Prisoners build for housing charity

By Peter de Graaf, Annette Lambly of the Northern Advocate -
File photo / Mark Mitchell
File photo / Mark Mitchell

A home being built by inmates at Ngawha prison for a low-income Northland family could be the first of many, a housing charity says.

Prisoners at Northland Region Corrections Facility, just outside Kaikohe, are building a three-bedroom home for Habitat for Humanity Northland, under the instruction of NorthTec tutors. Once complete, the house will be lifted over the wire and trucked to Dargaville.

The scheme sees prisoners earn building qualifications while helping a Northland family into their own home.

Habitat for Humanity, which is effectively a rent-to-buy scheme for low-income families, has so far housed 38 families in Northland. Of those, 14 now fully own their homes.

Executive officer Conrad LaPointe said the family who were initially lined up for the Dargaville house had to pull out after a change in circumstances. But as of this week, another 17 families had expressed interest and five had completed application forms.

Applications close at the end of this month.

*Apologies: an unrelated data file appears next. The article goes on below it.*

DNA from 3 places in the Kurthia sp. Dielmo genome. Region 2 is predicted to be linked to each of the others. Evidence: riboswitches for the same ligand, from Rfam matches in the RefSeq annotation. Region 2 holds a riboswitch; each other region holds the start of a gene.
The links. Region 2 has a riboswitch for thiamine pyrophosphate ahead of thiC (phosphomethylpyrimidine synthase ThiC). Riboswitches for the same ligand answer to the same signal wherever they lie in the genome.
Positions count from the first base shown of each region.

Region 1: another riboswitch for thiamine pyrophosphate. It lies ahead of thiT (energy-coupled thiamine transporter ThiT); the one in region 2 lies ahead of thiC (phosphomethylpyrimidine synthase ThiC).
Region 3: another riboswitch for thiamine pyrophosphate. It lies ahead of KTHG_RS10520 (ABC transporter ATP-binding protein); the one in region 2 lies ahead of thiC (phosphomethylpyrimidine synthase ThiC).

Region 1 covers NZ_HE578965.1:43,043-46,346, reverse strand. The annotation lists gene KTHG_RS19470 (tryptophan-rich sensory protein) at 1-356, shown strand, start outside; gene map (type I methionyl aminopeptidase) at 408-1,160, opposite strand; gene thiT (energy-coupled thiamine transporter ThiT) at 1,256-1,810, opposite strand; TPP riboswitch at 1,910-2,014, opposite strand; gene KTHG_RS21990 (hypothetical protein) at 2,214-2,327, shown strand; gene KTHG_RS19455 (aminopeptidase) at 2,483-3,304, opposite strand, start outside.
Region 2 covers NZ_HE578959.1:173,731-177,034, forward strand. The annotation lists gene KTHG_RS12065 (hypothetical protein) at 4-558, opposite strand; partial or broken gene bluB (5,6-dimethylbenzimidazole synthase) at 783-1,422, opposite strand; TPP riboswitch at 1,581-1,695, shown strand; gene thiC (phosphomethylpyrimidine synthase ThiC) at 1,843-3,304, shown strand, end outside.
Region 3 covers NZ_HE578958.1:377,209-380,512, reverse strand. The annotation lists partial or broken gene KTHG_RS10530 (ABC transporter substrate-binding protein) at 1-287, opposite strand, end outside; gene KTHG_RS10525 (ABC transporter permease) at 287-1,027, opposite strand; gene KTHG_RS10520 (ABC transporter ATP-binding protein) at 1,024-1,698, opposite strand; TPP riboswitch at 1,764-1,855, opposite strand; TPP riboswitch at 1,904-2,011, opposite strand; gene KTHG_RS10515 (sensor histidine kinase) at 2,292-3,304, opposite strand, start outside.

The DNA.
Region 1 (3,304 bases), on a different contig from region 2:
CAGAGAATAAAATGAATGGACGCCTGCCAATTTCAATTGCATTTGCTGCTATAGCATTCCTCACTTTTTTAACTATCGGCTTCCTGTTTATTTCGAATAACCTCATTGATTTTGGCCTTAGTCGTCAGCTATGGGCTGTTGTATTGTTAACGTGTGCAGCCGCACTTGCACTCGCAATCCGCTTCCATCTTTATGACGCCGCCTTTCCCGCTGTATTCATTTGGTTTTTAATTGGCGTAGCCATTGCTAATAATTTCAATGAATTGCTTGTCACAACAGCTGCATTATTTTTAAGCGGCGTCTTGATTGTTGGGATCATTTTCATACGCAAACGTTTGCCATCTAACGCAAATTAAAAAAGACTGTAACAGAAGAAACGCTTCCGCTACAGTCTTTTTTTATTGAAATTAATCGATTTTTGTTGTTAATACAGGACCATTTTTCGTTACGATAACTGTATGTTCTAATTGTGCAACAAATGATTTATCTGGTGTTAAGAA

Families go through a rigorous interview process before being selected.

"We're looking for a family that's truly aspiring to own their own home and is ready to engage with us for up to 10 years," Mr LaPointe said.

Families helped by Habitat for Humanity did not earn enough or have sufficient savings, through no fault of their own, for a mortgage. Many struggled to pay rent or lived in overcrowded conditions. Two to three families to a house was not unusual.

If a family was found to be unsuitable, the most common reason was a high level of short-term debt. Families burdened with loans charging 25-30 per cent interest was an "insidious problem" all over the country, he said.

"We don't want to set them up to fail," he said.

Mr LaPointe said the organisation was expanding, thanks in part to a sizeable government grant. This year it was building three houses in Northland, next year it was planning five.

Ngawha prisoners' work on the current house was "absolutely first class".

Habitat for Humanity was hoping the prison could build two houses next year, which would stay in Kaikohe.

The organisation was looking into buying land and building four homes in the Mid North town.

Acting prison manager David Pattinson said the house was progressing well.

The first group of prisoners had built the framework, while the second group started training in the workshop this week.

"A NorthTec instructor is teaching this new group how to read and draw a house plan, as well as how to use equipment correctly."

Mr Pattinson said the project boosted prisoners' skills, giving them a better chance of finding work once they were released.

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